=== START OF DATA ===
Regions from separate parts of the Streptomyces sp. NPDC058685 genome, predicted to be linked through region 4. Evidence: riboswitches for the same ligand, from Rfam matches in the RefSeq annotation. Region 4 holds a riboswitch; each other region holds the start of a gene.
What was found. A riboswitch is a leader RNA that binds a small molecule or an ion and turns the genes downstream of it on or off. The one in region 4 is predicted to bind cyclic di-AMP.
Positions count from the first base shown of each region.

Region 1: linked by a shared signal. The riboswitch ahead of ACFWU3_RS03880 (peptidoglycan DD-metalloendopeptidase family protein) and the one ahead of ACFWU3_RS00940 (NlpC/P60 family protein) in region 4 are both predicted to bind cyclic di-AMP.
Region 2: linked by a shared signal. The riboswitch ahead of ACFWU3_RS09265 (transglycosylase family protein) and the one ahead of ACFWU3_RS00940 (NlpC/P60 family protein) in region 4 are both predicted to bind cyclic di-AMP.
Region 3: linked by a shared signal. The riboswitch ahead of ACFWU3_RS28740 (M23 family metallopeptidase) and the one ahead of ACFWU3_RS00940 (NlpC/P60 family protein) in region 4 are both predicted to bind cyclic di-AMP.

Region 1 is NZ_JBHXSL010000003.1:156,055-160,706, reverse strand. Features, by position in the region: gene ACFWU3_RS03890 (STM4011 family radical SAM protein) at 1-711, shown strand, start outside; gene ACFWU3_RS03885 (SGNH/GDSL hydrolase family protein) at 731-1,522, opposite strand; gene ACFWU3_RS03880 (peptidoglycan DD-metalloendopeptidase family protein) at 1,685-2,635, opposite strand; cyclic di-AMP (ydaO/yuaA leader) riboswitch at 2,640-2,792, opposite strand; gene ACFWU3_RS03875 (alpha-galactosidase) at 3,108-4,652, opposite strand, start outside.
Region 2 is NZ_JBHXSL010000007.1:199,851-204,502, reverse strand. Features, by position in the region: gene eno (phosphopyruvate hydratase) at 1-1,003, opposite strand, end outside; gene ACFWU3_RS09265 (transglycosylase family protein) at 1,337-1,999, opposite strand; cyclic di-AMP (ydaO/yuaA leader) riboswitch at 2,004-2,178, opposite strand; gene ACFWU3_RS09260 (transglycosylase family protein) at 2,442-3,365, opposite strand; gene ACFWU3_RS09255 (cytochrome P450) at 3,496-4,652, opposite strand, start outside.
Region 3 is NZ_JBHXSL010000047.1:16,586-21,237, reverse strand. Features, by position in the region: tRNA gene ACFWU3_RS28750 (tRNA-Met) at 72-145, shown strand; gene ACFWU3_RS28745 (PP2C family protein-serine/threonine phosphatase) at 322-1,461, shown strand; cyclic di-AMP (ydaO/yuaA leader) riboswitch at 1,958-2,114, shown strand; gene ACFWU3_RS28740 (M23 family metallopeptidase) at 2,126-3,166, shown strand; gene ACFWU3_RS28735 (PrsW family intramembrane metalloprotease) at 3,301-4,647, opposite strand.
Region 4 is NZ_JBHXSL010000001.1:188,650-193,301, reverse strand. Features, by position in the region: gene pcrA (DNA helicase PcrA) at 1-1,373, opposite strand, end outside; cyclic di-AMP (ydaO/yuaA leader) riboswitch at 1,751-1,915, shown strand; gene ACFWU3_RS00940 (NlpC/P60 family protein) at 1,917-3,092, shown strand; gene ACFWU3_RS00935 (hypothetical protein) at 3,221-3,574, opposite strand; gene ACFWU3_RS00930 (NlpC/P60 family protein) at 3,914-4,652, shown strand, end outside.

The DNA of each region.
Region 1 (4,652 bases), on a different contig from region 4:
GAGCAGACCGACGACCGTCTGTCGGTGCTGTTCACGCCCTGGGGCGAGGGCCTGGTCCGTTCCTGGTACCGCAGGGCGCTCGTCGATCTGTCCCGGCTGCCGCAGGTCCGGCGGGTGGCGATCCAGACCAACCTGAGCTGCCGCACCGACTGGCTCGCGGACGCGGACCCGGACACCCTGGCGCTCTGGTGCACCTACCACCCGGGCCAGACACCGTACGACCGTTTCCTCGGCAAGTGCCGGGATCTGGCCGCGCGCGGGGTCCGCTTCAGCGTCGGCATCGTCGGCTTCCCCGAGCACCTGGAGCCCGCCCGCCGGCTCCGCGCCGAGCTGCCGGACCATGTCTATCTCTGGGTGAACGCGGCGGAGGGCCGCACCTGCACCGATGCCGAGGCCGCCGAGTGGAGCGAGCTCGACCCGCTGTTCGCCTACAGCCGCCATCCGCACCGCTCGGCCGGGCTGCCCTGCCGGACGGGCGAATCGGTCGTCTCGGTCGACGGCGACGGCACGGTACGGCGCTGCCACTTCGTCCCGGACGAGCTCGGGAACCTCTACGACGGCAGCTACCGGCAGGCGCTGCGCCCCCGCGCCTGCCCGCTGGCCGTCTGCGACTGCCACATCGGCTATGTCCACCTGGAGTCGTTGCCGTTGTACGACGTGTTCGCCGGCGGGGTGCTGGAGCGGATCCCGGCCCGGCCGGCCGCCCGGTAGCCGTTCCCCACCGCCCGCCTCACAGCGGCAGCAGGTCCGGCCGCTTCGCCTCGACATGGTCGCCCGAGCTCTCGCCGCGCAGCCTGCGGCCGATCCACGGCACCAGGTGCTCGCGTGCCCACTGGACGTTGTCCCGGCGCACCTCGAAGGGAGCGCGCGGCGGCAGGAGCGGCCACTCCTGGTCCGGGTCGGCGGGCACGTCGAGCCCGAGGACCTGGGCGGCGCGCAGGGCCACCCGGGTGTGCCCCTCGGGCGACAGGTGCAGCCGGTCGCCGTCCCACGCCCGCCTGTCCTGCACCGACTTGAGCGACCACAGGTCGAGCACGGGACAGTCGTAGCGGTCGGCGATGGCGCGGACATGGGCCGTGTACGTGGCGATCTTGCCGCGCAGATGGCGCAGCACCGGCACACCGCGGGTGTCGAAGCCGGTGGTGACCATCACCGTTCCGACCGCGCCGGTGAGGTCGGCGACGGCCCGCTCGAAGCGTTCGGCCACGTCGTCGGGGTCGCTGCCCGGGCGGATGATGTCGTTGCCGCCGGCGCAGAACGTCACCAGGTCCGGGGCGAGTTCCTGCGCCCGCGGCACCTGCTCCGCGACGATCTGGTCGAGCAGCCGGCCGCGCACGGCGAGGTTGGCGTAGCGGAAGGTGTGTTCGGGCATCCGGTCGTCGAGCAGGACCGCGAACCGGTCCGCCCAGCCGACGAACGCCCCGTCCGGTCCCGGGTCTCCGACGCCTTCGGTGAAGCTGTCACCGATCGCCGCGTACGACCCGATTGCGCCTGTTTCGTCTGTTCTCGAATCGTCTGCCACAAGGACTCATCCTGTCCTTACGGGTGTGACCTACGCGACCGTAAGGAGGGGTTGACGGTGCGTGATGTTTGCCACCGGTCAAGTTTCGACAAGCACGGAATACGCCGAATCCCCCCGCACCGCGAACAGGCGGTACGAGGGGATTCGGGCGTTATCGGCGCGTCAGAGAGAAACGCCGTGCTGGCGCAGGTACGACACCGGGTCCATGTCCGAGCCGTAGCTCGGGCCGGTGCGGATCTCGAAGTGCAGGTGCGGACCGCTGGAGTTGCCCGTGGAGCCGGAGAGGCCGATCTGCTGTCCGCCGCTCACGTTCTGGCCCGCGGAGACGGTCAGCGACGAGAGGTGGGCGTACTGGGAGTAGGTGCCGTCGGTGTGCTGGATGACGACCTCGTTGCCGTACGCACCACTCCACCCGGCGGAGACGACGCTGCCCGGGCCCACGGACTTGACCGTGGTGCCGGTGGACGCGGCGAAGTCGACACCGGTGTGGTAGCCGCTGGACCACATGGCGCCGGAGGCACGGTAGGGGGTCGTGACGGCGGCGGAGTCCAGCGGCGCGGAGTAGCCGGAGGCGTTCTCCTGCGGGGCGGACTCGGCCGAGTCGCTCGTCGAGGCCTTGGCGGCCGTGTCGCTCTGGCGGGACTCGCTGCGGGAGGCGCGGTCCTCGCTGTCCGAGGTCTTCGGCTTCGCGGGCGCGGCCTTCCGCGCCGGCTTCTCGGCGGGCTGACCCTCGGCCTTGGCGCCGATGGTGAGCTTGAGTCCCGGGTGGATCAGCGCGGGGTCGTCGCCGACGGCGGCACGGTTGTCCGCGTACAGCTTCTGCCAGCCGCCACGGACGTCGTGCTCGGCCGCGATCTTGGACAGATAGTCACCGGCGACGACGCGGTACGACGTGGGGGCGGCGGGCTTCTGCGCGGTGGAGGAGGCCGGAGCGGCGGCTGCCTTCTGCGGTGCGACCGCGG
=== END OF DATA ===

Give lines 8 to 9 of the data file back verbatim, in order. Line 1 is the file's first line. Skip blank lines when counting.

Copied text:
Region 2 is NZ_JBHXSL010000007.1:199,851-204,502, reverse strand. Features, by position in the region: gene eno (phosphopyruvate hydratase) at 1-1,003, opposite strand, end outside; gene ACFWU3_RS09265 (transglycosylase family protein) at 1,337-1,999, opposite strand; cyclic di-AMP (ydaO/yuaA leader) riboswitch at 2,004-2,178, opposite strand; gene ACFWU3_RS09260 (transglycosylase family protein) at 2,442-3,365, opposite strand; gene ACFWU3_RS09255 (cytochrome P450) at 3,496-4,652, opposite strand, start outside.
Region 3 is NZ_JBHXSL010000047.1:16,586-21,237, reverse strand. Features, by position in the region: tRNA gene ACFWU3_RS28750 (tRNA-Met) at 72-145, shown strand; gene ACFWU3_RS28745 (PP2C family protein-serine/threonine phosphatase) at 322-1,461, shown strand; cyclic di-AMP (ydaO/yuaA leader) riboswitch at 1,958-2,114, shown strand; gene ACFWU3_RS28740 (M23 family metallopeptidase) at 2,126-3,166, shown strand; gene ACFWU3_RS28735 (PrsW family intramembrane metalloprotease) at 3,301-4,647, opposite strand.